Maggie H is a Global Explorer and Wellness Guru from Hong Kong. Among many spiritual endeavors, Maggie practices and leads Qigong meditation to help people around the world find their inner balance. Find out more about this and other Eastern Philosophy & Meditation practices every Monday on the ICBRKR blog.

The Great Gatsby by Baz Luhrmann

“What is the difference between having hopes and dreams and being greedy?”

This used to be my burning question. I asked this question to many different teachers, practitioners and religious people, and they all tried their best to give me an answer but none of these answers was clear enough until I met my qigong master.

His answer was simple and clear, “If you want to get a pen that is worth $100 and are willing to pay $100 to get it, that is having hopes and dreams, but if you only want to pay $10, that's being greedy.”

It's natural as humans to desire something, like birds flying high and fish swimming in water, so as long as we understand that there is no free lunch, we can hope and dream about anything. That's how we can live our life to its fullest.

I once took a friend to hike the Victoria Peak in Hong Kong and asked him to choose between the shortest path and the regular one. He chose the shortest one, as most of us would, and off we went. But in the middle of the hike, he started complaining, while sweating and gasping, that this route was too hard. His sweat was the price he had to pay for saving time, which I believe was a fair exchange.

Most of the troubles we encounter in life take place when we ignore the fair part. It may seem like we get away with it at first, but at some point, we have to pay the difference one way or another. The thing is: the first time, we can choose how we wish to pay; but the second time, when the difference is due, the universe chooses the method for us and we may not like it very much.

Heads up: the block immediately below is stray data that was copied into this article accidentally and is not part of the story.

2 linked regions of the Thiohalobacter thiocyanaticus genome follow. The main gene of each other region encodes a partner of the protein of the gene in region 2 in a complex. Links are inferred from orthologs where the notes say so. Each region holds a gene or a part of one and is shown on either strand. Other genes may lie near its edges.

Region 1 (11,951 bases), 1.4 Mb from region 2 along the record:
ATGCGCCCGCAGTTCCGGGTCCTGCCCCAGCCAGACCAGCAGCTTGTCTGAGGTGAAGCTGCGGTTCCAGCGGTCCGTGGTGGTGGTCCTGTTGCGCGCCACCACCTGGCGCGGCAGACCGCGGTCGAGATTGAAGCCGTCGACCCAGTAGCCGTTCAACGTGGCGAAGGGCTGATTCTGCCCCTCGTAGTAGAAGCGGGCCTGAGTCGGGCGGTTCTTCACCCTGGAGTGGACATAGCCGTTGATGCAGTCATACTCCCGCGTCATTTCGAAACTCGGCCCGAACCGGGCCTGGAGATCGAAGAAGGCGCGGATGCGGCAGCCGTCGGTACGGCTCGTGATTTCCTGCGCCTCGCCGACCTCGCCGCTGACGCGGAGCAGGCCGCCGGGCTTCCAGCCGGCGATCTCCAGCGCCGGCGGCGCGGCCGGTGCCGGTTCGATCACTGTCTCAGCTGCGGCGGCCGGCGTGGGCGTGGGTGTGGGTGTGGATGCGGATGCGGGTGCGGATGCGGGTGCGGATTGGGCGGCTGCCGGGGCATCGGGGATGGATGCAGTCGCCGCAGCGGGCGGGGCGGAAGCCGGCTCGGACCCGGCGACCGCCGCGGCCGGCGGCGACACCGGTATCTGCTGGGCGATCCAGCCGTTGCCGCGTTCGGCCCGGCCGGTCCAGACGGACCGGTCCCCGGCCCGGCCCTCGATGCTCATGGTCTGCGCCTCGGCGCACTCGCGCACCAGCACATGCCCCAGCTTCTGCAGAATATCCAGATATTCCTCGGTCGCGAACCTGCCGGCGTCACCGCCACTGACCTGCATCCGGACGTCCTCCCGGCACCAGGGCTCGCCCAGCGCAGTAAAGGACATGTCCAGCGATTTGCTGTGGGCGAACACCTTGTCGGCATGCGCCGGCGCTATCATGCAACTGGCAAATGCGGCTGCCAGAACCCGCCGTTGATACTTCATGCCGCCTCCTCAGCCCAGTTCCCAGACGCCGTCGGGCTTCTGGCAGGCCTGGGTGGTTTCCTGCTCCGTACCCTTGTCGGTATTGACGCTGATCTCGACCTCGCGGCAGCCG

Once we are clear about how the universal payment system works, we should ask ourselves if our hopes and dreams are against any moral virtues, for example, the five moral virtues of Confucianism—humanity, justice, courtesy, wisdom and fidelity—or the five moral precepts in Buddhism, or of any other belief system. Moral virtues protect us from incurring any bad consequences.

One last thing before we get to manifestation. A few years ago, I experimented manifesting $100 with someone sceptical about her own ability. She called me after a week and sounded a bit confused and said that the money came in through her friend unexpectedly but she still wasn't sure whether it was her own manifestation. She expected something more mystical like a fairy with a magic wand putting the money under her pillow.

When things are being manifested, they happen smoothly and effortlessly without fireworks or fanfare through the connections or channels we already have such as friends, family and work. The manifestation is led by our deep consciousness, so its process is like watching a plant grow. We know it's growing continuously but we can't possibly notice it by staring at it, unless we come back the next day to see its growth.

Maggie H is a Life Cartographer, Eastern philosopher, Qigong master, Buddhist and Taoist meditator, Feng Shui practitioner, and researcher of Buddhist scriptures. She lives in Hong Kong, and regularly travels to both India and South Korea to further her spiritual growth and development. Her lifelong motto is: "benefit to all humankind."


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